Risen published a 2006 book, “State of War,” which discussed the covert program but did not reveal the source of the information. He won the Pulitzer Prize for National Reporting that same year for stories about U.S. spying.

Risen also won the Elijah Parish Lovejoy Award for journalism earlier this month. In accepting the award, he told an audience he believes Obama “hates the press.”

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5 Bills in the Land of the Free that are straight out of Atlas Shrugged

by Simon Black

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“John Galt is Prometheus who changed his mind. After centuries of being torn by vultures in payment for having brought to men the fire of the gods, he broke his chains—and he withdrew his fire—until the day when men withdraw their vultures.”

Sick of the overbearing regulation, taxation, and entitlement mentality in society—in the book Atlas Shrugged, John Galt went to one entrepreneur after another to convince them that they just didn’t need to put up with it anymore.

They didn’t need to keep propping up a system that was trying to destroy them. Where’s the point in continuing to feed a parasitic system?

So one by one, these innovators and producers simply closed up shop, deciding to just “shrug” and abandon what they were providing thanklessly to the looters.

Today many companies are doing the same. They may not be abandoning their businesses altogether, but they are moving them out of the hands of the parasites by moving their tax bases abroad.

In Ayn Rand’s book, the Economic Planning Bureau dealt with this by legislating that no businesses could leave: “[a]ll the manufacturing establishments of the country, of any size and nature, were forbidden to move from their present locations, except when granted a special permission to do so.”

In real life today, we have a string of policies being proposed to similarly discourage companies from leaving, or failing that, to try to claw as much money as possible from them first.

First, take the H.R. 5278: No Federal Contracts for Corporate Deserters Act, which bars federal contracts for American companies that have gone overseas for tax purposes.

Then take the H.R. 5549: Pay What You Owe Before You Go Act, which seeks the seizure of unrepatriated corporate revenue.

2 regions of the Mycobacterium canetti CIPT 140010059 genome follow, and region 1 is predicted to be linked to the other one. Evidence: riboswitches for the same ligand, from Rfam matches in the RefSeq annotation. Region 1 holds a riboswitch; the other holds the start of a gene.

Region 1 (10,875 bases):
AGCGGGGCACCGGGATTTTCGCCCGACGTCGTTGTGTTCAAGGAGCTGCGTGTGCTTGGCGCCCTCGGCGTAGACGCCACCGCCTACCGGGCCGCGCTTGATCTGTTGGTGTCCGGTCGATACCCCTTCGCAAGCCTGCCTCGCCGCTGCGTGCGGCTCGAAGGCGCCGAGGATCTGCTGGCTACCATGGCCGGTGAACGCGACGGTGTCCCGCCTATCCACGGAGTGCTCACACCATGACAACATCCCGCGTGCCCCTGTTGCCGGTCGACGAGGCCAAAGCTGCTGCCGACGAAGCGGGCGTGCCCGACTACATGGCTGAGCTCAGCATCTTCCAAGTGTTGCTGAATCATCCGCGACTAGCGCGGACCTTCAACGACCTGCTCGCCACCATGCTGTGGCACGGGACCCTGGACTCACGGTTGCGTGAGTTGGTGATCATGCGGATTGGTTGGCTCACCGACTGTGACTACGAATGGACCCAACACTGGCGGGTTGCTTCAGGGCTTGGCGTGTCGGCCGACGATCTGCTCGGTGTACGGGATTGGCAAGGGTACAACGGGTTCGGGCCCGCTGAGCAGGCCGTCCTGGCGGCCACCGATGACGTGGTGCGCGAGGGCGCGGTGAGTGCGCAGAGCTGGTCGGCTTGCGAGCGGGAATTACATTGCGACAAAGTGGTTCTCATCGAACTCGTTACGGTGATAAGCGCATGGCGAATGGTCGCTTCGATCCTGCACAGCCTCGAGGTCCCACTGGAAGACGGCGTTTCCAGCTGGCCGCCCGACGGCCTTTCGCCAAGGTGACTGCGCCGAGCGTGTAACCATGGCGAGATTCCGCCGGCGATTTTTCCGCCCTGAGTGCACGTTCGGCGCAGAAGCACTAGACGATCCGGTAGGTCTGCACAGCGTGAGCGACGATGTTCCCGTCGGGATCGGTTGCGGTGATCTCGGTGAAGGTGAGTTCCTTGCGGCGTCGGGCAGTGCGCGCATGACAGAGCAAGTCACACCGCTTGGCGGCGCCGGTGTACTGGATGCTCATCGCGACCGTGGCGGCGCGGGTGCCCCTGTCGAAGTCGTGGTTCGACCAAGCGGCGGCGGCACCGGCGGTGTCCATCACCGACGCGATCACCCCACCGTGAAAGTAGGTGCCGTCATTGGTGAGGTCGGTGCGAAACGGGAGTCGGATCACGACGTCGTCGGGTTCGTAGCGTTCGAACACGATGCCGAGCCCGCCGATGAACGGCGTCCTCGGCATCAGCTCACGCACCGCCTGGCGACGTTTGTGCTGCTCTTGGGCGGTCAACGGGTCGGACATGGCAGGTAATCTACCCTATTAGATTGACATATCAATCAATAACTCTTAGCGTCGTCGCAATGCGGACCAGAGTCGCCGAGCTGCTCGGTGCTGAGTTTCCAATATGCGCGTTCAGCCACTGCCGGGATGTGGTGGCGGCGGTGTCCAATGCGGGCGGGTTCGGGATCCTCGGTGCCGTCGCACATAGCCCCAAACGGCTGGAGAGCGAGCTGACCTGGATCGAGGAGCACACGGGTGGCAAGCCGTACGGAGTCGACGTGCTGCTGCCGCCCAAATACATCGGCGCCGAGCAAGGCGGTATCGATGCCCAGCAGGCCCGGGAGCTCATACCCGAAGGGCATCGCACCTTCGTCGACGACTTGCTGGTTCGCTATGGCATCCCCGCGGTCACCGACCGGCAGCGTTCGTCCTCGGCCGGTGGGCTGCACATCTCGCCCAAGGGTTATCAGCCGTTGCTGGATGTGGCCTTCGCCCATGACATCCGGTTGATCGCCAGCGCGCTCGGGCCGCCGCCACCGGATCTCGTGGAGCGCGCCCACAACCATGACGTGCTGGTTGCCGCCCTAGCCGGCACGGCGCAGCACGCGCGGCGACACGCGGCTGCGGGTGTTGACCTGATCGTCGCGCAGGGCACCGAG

Even the language used by these bill’s supporters is eerily similar to the novel, as politicians call for corporations to pay their “fair share” and bemoan that Americans have to “pick up the tax burden inverted companies shrug off.”

At the time, Rand might have thought that she was writing about an extreme, fictional society. But it seems that the Land of the Free is eager to exceed even her worst expectations.

When she wrote about the “Economic Emergency Law”, which forbade any discrimination “for any reason whatever against any person in any matter involving his livelihood”, she was likely thinking about criteria such as race, gender, and age.

She might have even considered they would try to prevent employers from making judgments based on a person’s ability, though I’m sure she would not have even imagined what politicians have actually come up with in the US.

Try the S. 1972/ H.R. 3972: Fair Employment Opportunity Act that proposed to prohibit discrimination according to a person’s history of unemployment.

Or even worse, the S. 1837: Equal Employment for All Act that would have prohibited employers from even looking at prospective employee’s credit ratings.

The literary similarities don’t just stop with corporations either. Compare the fictional Project Soybean, designed to “recondition” people’s dietary habits to the actual H.R. 4904: Vegetables Are Really Important Eating Tools for You (VARIETY).

Tell me, which one sounds more ludicrous to you?

With each new piece of legislation being proposed in the Land of the Free, Atlas Shrugged seems to be ever more prophetic.

While even the most terrifying elements of the book are coming true, so are the reactions.

People and companies are leaving, refusing the put up with the looting of their efforts any longer.

Despite politicians’ desperate attempts to stop it, Atlas is already shrugging.

Failing to Counter the Big Lie

Gov. Snyder, GOP fail to defend K-12 spending

It is difficult to decide which is the more infuriating – those who persist in advancing a lie or those who stubbornly ignore the possible means of combating it.